Once again bird news was hard to come by today, a report of a hobby was about the best. The main event by far was that the temperature finally reached such dizzy heights as to exceed that achieved in late March! The reason was not hard to find, the sky was cloudless all day, I am not sure when I last failed to see a cloud for a whole day.
The sky was not the only blue thing today though, I still have not seen a dragonfly this year but I did finally catch up with some common blue damselflies, although none that had fully coloured-up yet.
Even this was not the last of the blues. I was looking at some of the oak trees with their fresh, bright green leaves, all perfection. Then I realised that of course they should not look perfect, this first flush of leaves is usually eaten away by winter moth caterpillars, the main food of great tit and blue tit nestlings. From the work being done on the nestlings in the boxes we have seen that many have not done at all well this year and Jim tells me that tree beating for caterpillars has been very hard work. It seems clear that the warm March followed by cold wet April have messed up the normal order of things and resulted in many fewer moth larvae than usual. Having had this thought I checked one of the nest boxes and was pleased to see that there were young blue tits inside, along with the adult male.
The breeze was filled with willow seeds as Steve observed the other day it looks very like snow as it drifts about. Even when it lands it will often get lifted again if the surface is dry, however wet ground or ponds will hold onto the seeds. This makes a lot of sense as these are just the places a young willow will grow well, it is not just that willows do well in damp locations, it is also where a disproportionate amount of the seed will end up. The ones that land on water will tend to get washed up on the shore, again just where they want to be.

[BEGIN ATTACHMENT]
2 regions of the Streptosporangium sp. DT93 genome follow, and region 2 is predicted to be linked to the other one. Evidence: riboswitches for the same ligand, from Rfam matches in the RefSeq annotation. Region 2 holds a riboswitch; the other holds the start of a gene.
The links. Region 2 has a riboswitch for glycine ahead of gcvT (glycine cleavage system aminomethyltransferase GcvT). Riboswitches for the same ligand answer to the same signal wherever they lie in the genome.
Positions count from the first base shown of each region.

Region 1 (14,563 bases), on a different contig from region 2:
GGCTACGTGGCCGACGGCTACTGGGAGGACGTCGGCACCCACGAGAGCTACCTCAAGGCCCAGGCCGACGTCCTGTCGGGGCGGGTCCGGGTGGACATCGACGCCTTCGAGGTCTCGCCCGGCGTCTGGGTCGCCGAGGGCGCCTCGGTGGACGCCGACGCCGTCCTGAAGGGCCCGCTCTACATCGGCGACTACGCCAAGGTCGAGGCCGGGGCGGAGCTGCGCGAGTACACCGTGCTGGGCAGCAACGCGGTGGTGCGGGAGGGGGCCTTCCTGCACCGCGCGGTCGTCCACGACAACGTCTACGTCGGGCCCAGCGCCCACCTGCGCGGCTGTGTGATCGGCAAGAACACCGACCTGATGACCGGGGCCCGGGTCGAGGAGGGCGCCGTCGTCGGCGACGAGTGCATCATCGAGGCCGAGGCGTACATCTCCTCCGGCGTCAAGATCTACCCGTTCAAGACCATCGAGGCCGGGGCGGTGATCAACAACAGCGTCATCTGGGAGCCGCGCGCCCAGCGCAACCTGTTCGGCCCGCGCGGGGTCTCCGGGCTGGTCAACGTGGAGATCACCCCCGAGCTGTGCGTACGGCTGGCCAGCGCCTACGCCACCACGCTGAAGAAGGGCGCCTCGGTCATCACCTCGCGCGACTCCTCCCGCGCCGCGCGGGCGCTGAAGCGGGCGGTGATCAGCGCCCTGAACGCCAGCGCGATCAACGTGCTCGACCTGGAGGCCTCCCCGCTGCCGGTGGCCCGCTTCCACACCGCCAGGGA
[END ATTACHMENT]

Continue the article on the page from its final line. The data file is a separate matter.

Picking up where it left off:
In the afternoon I went for a brief look along the Dockens Water to assess the amount of Himalayan balsam that will need pulling, the answer seems to be rather little, despite my seeing a lot of newly germinated seedlings in late March. I think a combination of frosts and flooding have removed a lot fo them, for now most of the plants seem to be recent seedlings. I did come across a beetle, one of the burying beetles, but one that is a predator of snails. This i snot the greatest picture but it does show the elongated head that allows it to reach into snail shells to get at the occupant. This one is the commonest of a few similar species called Silpha atrata and I would think it must be a female with the abdomen extended by eggs.
The warmer night had led to hopes of more moths, but so far this has not really come to pass, I think we need a few more warm days. The nearest thing to a surprise int he trap was a silver Y, a migrant species. Many of the moths that should be flying now feed at flowers, a particular favourite with a lot of species are campions and the red campion is particularly obvious in lots of places at Blashford at the moment.